Slatore, who worked for the Salt Lake and Logan fire departments, said they could not do it alone.
“The role of the public cannot be diminished,” he said. “We want the building to be 30 feet away from any vegetation, and we need 100 feet of good open country so the risk of home fires is reduced.
Meanwhile, urban worker communities are creating and maintaining fireflies where they meet in the wild. Near Camp Williams, a fire-fighting track is being added.
That may have helped to overcome the problem in 2010 when there was a machine gun that exploded outside the base and destroyed three structures.
“Now look at that landscape. There are 200 houses built in the area of the fire 12 years ago; this seems to be the most advanced of our lending fronts. .
There are other fires, such as Wasatch, which is used for hiking and mountain biking, but staff are needed to protect them.
“These 20 Wildland firefighters are working on their backs in 16-hour shifts and 50-pound packs. They are in front.”Take that fuel out of the fire to try and stop it; We rely on these people, ”he said.
In mechanized equipment, Slatore refers to fire engines that carry 200-800 gallons of water, but are leaning forward. They use bulldozers and graders, as well as 50 gallons of helicopters. He said 11,000 gallons of retrieval aircraft were working ahead of the crews to fight the fire and “make it difficult for the fire to pass through them.”
The difficult thing is that winds limit efficiency and the ability to use aircraft. According to Slatore, the minimum budget for the use of aircraft is “$ 22,000 per hour and $ 60,000 for each delay” and for employees working for firefighting for more than 78 days in the 1980s. .
However, infrastructure is an issue to consider when people build cabinets in the forest or subdivisions continue to approach the forest.
What we saw with the Boulder Fire in December and that county is very similar to us in height and snow, we are seeing something more and more common where it was in California fires. We have partitions with flashes of light in the mountains and it is becoming very common in the West. We’ve been seeing Colorado fires in Oregon for the past few years and now, which is about the same as Cottonwood Heights. We’re talking about 1,000 homes in 100 miles of wind per hour.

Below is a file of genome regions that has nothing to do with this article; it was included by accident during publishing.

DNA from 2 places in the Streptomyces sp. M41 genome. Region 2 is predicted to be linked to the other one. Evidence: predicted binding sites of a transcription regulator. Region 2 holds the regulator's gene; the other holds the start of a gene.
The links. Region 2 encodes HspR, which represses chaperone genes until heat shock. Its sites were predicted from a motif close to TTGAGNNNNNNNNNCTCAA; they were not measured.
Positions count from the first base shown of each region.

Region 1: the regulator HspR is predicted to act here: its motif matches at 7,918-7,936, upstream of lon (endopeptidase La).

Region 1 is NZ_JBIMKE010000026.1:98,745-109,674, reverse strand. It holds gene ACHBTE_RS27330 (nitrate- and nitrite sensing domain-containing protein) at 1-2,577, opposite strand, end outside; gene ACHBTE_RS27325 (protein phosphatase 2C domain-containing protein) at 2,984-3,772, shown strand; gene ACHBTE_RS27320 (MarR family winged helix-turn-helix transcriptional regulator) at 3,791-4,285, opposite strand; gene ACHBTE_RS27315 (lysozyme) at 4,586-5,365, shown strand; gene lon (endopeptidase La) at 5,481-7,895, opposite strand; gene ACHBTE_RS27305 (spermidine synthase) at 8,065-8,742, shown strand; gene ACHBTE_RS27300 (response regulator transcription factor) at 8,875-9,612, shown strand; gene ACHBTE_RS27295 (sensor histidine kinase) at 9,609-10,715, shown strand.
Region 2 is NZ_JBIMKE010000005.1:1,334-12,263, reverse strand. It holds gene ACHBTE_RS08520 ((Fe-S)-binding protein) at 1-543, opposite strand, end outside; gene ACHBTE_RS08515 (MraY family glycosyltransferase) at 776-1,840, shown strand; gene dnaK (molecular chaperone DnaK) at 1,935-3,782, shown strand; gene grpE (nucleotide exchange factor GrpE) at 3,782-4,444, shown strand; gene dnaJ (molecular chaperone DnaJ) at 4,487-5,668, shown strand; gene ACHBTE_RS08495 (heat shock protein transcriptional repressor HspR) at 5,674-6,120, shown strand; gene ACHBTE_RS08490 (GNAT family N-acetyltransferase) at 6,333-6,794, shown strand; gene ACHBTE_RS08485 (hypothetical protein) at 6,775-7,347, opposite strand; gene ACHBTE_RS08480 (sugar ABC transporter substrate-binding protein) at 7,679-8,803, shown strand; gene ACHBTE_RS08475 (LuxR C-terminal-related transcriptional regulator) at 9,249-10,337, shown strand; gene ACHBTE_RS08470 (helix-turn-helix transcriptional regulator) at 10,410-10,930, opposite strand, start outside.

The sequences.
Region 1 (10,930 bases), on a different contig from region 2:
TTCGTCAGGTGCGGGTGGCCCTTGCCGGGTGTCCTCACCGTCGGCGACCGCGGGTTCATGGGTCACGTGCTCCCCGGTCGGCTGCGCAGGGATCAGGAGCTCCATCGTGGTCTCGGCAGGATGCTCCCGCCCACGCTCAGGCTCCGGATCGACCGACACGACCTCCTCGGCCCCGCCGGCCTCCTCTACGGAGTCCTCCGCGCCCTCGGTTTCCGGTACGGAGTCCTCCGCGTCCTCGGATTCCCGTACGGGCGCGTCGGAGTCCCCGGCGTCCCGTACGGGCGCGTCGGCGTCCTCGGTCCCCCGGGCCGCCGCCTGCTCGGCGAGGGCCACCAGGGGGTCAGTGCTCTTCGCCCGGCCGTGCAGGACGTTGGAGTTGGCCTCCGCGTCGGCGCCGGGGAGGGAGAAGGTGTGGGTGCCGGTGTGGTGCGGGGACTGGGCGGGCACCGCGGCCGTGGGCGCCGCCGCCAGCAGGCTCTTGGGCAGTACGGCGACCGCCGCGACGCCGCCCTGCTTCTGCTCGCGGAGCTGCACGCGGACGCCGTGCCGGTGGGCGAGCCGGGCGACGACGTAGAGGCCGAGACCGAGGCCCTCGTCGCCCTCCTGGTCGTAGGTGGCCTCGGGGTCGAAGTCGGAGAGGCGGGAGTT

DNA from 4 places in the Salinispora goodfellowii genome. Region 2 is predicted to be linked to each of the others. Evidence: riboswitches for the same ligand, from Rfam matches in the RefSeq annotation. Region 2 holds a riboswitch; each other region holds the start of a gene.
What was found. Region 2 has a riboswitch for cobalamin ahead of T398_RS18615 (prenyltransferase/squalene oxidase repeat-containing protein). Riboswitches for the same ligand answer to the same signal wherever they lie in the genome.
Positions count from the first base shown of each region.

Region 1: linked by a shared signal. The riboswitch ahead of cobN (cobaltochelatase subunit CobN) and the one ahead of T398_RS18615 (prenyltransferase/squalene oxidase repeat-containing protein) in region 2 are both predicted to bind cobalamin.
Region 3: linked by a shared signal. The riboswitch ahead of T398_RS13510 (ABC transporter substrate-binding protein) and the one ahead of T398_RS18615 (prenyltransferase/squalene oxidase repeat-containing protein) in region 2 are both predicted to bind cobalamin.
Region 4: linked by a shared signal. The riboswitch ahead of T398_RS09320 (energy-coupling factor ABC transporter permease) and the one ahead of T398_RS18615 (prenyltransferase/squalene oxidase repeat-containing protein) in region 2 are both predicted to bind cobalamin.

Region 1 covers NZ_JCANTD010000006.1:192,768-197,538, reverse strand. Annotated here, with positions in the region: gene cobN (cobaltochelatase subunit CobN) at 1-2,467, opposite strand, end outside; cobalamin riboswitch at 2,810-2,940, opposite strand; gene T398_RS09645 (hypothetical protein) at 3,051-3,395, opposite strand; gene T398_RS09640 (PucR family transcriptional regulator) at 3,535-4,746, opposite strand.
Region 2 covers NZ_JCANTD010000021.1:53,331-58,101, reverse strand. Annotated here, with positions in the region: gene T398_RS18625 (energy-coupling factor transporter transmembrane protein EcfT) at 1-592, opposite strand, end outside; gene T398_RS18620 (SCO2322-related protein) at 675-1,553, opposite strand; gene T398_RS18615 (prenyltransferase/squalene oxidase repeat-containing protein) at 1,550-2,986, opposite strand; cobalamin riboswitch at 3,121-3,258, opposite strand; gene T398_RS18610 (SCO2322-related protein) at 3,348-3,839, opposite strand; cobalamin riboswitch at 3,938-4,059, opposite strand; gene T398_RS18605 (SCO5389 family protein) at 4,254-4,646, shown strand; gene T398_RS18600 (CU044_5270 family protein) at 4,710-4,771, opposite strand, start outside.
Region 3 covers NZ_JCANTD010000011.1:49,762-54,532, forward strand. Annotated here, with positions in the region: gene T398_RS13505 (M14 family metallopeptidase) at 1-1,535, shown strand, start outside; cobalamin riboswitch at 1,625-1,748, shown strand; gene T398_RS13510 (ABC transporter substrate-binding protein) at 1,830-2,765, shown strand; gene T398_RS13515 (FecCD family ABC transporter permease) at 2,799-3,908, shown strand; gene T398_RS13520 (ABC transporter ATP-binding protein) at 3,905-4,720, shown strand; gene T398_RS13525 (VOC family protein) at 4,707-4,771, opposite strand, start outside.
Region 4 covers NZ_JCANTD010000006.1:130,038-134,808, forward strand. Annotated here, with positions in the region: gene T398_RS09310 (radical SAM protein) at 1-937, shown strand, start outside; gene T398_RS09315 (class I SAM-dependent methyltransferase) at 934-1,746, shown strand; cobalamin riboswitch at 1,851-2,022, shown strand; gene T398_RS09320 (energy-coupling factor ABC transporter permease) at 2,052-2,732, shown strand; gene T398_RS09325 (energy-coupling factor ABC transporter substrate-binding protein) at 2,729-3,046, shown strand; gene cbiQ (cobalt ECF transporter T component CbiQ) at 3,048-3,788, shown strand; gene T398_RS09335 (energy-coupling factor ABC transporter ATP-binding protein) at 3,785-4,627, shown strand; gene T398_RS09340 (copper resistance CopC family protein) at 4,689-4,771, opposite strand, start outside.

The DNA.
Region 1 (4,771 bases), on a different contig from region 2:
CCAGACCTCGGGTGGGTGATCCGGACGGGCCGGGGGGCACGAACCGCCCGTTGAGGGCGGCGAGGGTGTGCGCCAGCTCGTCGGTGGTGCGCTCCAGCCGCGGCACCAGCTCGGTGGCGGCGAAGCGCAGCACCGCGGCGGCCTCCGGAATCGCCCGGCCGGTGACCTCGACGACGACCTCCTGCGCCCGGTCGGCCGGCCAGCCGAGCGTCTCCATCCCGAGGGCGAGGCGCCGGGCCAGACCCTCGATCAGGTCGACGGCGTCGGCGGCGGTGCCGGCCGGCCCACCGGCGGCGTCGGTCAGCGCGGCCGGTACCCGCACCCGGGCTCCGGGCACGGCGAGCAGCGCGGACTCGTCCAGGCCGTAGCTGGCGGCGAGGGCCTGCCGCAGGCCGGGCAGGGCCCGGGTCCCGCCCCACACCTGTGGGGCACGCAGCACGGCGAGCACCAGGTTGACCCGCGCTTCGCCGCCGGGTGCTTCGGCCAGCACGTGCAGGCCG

A.D. In 2020, there was an 80-acre Nef Canyon fire.
“We left about 6,000 homes – it cost $ 1.9 million,” he said. “The fire at Parlis Canyon was 541 acres and 10,000 people were displaced. We are looking at a cost of $ 3.1 million, and that has not gone unnoticed. ”
According to Slatore, strong winds, old power grids in Utah and Wyoming, like California fires.
“Two years ago, winds from downstream at 70 miles per hour knocked down trees and cut off our cities for a few days,” he said. “When that happened, the hurricane was accelerating and hurting our low-lying communities, making it even more dangerous for dangerous situations.”
To fight those opportunities and others, the crew is moving forward with the scheduled fire, choosing a place and time to start a fire on the ground.
According to Slatore, thousands of hectares of forests are difficult to burn because of the damage caused by cabinets and infrastructure, but if they do not do so, there could be serious consequences.
There is a risk of arson related to the international airport near Salt Lake City and also the risk of “increasing smoke and then low wind population and people with respiratory problems.”
Jimenez added that the US Forest Service is working with timber industries in Oregon, Washington and Montana and Idaho to reduce forests.
“You don’t see big wood coming out of the mill, but it’s good the way we look,” he said. “We are continuing the development of the community. We are achieving our goal by removing fuel from the ground so that we can return fire to the landscape. We are identifying the areas where they will be effective, the area where we are spending the money and the staff that we have to take care of the layout.